Reference Terms
from Wikipedia, the free encyclopedia

Black Rhinoceros

The Black Rhinoceros, Diceros bicornis also colloquially Black Rhino is a mammal in the order Perissodactyla, native to the eastern and central areas of Africa including Kenya, Tanzania, Cameroon, South Africa, Namibia and Zimbabwe.

Although the Rhino is referred to as a "Black" creature, it is actually more of a grey-white color in appearance.

For most of the 20th century the continental black rhino was the most numerous of all rhino species.

Around 1900 there were probably several hundred thousand living in Africa.

During the later half of the 20th century their number severely reduced from an estimated 70,000 in the late 1960s to only 10,000 to 15,000 in 1981.

In the early 1990s the number dipped below 2500, and in 1995 it was reported that only 2,410 black rhinos remained.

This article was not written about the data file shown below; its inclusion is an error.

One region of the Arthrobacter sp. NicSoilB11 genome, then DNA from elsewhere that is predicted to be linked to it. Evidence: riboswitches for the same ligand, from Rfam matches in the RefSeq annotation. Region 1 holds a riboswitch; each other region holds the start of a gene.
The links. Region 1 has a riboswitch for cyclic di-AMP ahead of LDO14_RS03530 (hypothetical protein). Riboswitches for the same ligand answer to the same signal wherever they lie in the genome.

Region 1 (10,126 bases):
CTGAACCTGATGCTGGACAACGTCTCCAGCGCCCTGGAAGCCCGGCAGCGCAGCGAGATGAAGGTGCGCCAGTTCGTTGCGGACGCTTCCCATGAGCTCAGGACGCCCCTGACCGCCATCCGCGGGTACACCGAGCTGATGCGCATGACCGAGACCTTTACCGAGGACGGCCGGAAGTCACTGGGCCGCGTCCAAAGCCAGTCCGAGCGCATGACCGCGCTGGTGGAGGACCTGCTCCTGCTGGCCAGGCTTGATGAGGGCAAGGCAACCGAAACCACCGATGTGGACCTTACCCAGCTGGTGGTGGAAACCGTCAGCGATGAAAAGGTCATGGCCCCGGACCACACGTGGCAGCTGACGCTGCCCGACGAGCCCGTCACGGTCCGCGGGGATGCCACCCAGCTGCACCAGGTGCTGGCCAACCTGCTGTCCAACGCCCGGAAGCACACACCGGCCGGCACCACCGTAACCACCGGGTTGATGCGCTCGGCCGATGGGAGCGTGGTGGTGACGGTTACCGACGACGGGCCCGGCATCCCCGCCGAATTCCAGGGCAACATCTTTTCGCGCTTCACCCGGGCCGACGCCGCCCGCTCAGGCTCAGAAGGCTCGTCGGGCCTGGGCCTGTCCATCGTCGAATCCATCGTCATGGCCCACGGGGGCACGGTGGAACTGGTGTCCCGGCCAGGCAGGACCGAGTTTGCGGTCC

According to the International Rhino Foundation, the total African population has since then slightly recovered to 3,610 by 2003.

According to a July 2006 report by the World Conservation Union, a recent survey of the West African Black Rhino, which once ranged across the savannahs of western Africa but had dropped to just 10, concluded the subspecies to be extinct.

Note:   The above text is excerpted from the Wikipedia article "Black Rhinoceros", which has been released under the GNU Free Documentation License.
Related Stories

Plants & Animals News
May 27, 2017

Latest Headlines
updated 12:56 pm ET